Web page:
Other-repetition: displaying others' lexical choices as "commentable"

Abstract : Lexical other-repetition is a process that consists of repeating words that have been previously produced by another interactant. This leads to a lexical similarity of the participants' discourse. According to Tannen (2007), participants use lexical other-repetition to show their involvement in the interaction. She argues that repetition is useful at several levels: production (repetition facilitates encoding), understanding (repetition facilitates decoding), connection (it maintains cohesion in discourse), and interaction (repetition maintains the link between participants). We focus here on a subcategory of lexical other-repetitions: the phenomenon that we call "pinning" is a form of repair (Schegloff, 2007: 100-101), in so far as one element that has been uttered by one of the participants is afterward treated as a “trouble source”. It develops like a repair, and specifically like an other-repair: A turn that contains an element that will be taken as the source, "the repairable" B picks up this element in A's turn, repeats it and comments on it A/B various ways of responding to B's repair Two features characterize "repair": on the one hand, the fact that it consists in a process, and on the other hand that it is not inherently related to a real, an actual or an obvious problem. In the following definition, Schegloff insists on this last aspect: “Not only are "obvious" problems unaddressed; anything in the talk may be treated as in need of repair. Everything is, in that sense, a possible repairable or a possible trouble-source. It is overt efforts to deal with trouble-sources or repairables – marked off as distinct within the ongoing talk – that we are terming repair” (Schegloff, 2007: 100-101) For the cases we are dealing with, the repeat in the second position is neither uttered in order to clarify what has been said, nor in order to ask for an explanation, and even if it does, it is above all oriented towards underlining a more or less strange, unexpected or surprising feature of A's turn. Example 1: CLAPI. Corpus Grillage (Bert et al., 2010) A euh:::: un truc euh: bon y a personnage/ enfin tu vois y a trois: (0.6) trois trois symboles (.) et:: tu vois: (0.8) et puis sinon/ ben y a l` réglage des a- des asas euh: P des a[sas/ ((rire)) L [ouais A des asas et puis voilà In this case, P understands the element pronounced by A. Nevertheless he repeats it, with the same form as in a repair, but orienting it toward mockery, with a “savoring” function (Tannen, 2007). “Des asas” is extracted from the current discourse because it is “worthy” to be commented on. We could say that the repeated element is treated as a "commentable" (cf. "repairable") element and insofar initiates a specific form of repair. We propose to investigate whether the formal alignment (lexical similarity) due to repetition, and possibly leading to a humorous sequence, reveals convergence in interaction. During a previous collaboration in the SPIM project (Imitation in speech: From sensori-motor integration to the dynamics of conversational interaction), we gathered a large collection of examples of other-repetition, from a set of corpora of semi-spontaneous and spontaneous interactions, with various contexts and activities (conversation, storytelling) (Bertrand et al., 2008; Bert et al., 2010). Various aspects of "pinning" have been studied: - the process of extracting an element from the previous turn - the devices used to show that the repair is oriented towards mockery or humor, including the link between the first occurrence and the repeat, on the syntactic, phonetic, and interactional level - the different types of following turns (i.e., turns responding to the repeat) - the consequences for the degree of convergence within the sequence. In the cases we work on, a participant produces the first occurrence of a word or expression in the speech stream, and the other participant notes its incongruity by repeating it, eventually in a humorous perspective. The classical humorous schema consists of the presence of a connector (Greimas, 1966) and a disjunctor (Morin, 1966). In a “pinning”, A produces the connector, which allows two different interpretations (a logical one and an unexpected one), and B repeats it, adding a disjunctor, that actualizes the absurd interpretation. The gap between what A said, and what B interprets causes the incongruity, thereby creating humor. Example 2: Corpus of Interactional Data (Bertrand et al., 2008) LJ j'ai senti qu(e) ça s'adou-#cissait et bon après on a eu des rapports normaux AP mh mh LJ bon euh LJ euh mais au début putain j'é- j'étais mal quoi je euh AP mh mh AP normaux c'(es)t-à-dire euh hum LJ ((rires)) AP avec préservatif ou sans euh LJ oh putain ((rires)) ça y est t'es dedans là ((rires)) In example 2, LJ describes professional relations, and AP produces back-channel signals. Then AP repeats one word “normaux” (normal), treating it as ambiguous, which appears as a repair sequence. “Rapports” constitutes the connector, since it may be interpreted in different senses, and the repetition is already an attempt of humor. This makes LJ laugh. AP then explicitly actualizes a humorous sexual meaning, for which “préservatif” (condom) constitutes the disjunctor. In this case, there is no modification of the repeated element. In other cases from the corpora, we observe a slight phonetic modification, a syntactic restructuring, or a specific prosodic device, such as a prosodic matching (a type of prosodic orientation defined by Szcezpeck-Reed, 2006), that we will precisely analyze, in order to understand the cues given by the “repeater” to show the humorous or mockery dimension of the repetition (Bertrand & Priego-Valverde, 2011) If we consider our data, the process of “pinning” with a humorous purpose leads to three possible situations: 1/ Basic ratification: the humorous repetition receives indeed a basic ratification from A (laughter, “yes”…) but A quickly goes back to his narration. This humorous intervention of B constitutes a short digression from the current narration. 2/ Failure or non-continuation of the humorous mode of communication: the author of the first occurrence (the serious one) refuses to switch into a humorous theme, and continues his activity, whereas B develops, alone, a humorous continuation. The interactants develop parallel sequences, a humorous one and a serious one. They diverge on the kind of their activity at this point of the interaction, until B finally concedes and switches back to the serious modality. 3/ Joint fantasizing (Kotthoff, 2006): contrary to the previous situation, the humorous repetition is used as a starting point for a co-elaborated humorous sequence. In this case, A produces the first occurrence, and B repeats it (“pinning”), eventually with slight phonetic modifications, in order to switch to humor. Each participant overbids, and they co-elaborate a humoristic sequence. We consider these sequences as highly convergent moments in the interaction. Therefore, the same pattern: < S1 produces “serious” discourse, S2 produces humorous one with “pinning” of a part of the discourse > can be the starting point of a highly convergent sequence, or conversely, result in an interactional divergence. This is an evidence of the lack of equivalence between formal similarity (lexical repetition) on the one hand, and interactional convergence on the other.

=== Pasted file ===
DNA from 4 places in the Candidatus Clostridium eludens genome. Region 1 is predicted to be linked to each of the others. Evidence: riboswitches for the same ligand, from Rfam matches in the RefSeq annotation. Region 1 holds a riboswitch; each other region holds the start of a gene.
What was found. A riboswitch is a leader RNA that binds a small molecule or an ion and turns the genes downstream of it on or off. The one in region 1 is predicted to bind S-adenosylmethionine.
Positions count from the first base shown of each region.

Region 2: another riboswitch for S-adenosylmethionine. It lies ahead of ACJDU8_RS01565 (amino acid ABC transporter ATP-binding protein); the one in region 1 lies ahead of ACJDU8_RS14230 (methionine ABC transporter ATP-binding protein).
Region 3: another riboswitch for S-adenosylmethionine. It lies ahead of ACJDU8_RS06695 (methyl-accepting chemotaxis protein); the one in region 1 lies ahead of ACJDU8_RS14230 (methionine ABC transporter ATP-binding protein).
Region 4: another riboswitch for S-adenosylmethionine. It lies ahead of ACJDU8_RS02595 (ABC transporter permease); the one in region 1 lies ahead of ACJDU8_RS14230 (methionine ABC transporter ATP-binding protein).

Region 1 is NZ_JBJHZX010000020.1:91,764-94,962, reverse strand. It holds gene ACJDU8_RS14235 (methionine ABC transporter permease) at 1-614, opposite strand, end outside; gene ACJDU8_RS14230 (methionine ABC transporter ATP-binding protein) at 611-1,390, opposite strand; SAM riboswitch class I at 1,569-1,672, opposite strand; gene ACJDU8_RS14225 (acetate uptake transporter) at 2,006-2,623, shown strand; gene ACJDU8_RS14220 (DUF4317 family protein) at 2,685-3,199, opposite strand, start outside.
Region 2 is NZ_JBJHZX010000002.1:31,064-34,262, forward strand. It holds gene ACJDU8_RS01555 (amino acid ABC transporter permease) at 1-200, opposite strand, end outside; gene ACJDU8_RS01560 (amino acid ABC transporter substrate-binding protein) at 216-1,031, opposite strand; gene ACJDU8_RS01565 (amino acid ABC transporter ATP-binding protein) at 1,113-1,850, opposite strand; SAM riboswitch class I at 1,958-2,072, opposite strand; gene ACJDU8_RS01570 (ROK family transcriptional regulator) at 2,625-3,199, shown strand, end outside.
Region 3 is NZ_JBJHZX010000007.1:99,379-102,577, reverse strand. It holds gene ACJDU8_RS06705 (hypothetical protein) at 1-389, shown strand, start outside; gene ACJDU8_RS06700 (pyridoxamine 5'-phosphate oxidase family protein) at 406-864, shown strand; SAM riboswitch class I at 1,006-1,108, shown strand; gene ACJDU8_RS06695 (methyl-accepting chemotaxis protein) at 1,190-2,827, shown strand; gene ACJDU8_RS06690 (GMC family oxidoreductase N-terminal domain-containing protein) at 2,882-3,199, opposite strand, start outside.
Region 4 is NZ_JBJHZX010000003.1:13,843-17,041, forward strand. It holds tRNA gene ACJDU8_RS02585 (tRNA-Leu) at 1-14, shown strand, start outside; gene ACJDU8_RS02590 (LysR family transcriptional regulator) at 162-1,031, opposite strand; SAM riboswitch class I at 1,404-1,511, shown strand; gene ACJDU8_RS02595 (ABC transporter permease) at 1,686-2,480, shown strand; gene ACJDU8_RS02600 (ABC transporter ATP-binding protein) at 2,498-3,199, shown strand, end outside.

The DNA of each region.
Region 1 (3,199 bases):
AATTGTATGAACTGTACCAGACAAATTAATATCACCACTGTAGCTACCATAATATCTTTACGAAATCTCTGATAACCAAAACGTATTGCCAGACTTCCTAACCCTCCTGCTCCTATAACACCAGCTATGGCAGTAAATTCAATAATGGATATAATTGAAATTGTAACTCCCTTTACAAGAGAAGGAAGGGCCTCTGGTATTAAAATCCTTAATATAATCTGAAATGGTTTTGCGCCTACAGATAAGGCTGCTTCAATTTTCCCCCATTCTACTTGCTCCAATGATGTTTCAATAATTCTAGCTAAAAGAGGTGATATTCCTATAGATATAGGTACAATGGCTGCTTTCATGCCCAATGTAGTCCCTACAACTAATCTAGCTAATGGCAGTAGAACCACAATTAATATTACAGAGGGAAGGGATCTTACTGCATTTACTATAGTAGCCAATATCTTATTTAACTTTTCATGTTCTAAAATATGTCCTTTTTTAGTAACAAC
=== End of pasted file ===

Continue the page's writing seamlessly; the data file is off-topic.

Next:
Type de document :
Communication dans un congrès
ISICS: International Symposium on Imitation and Convergence in Speech 1, Sep 2012, Aix-en-Provence, France. non paginé, 2012
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Soumis le : mercredi 19 avril 2017 - 16:38:52
Dernière modification le : jeudi 19 avril 2018 - 15:52:11


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Mathilde Guardiola, Roxane Bertrand, Sylvie Bruxelles, Carole Etienne, Emilie Jouin-Chardon, et al.. Other-repetition: displaying others' lexical choices as "commentable". ISICS: International Symposium on Imitation and Convergence in Speech 1, Sep 2012, Aix-en-Provence, France. non paginé, 2012. 〈hal-01510672〉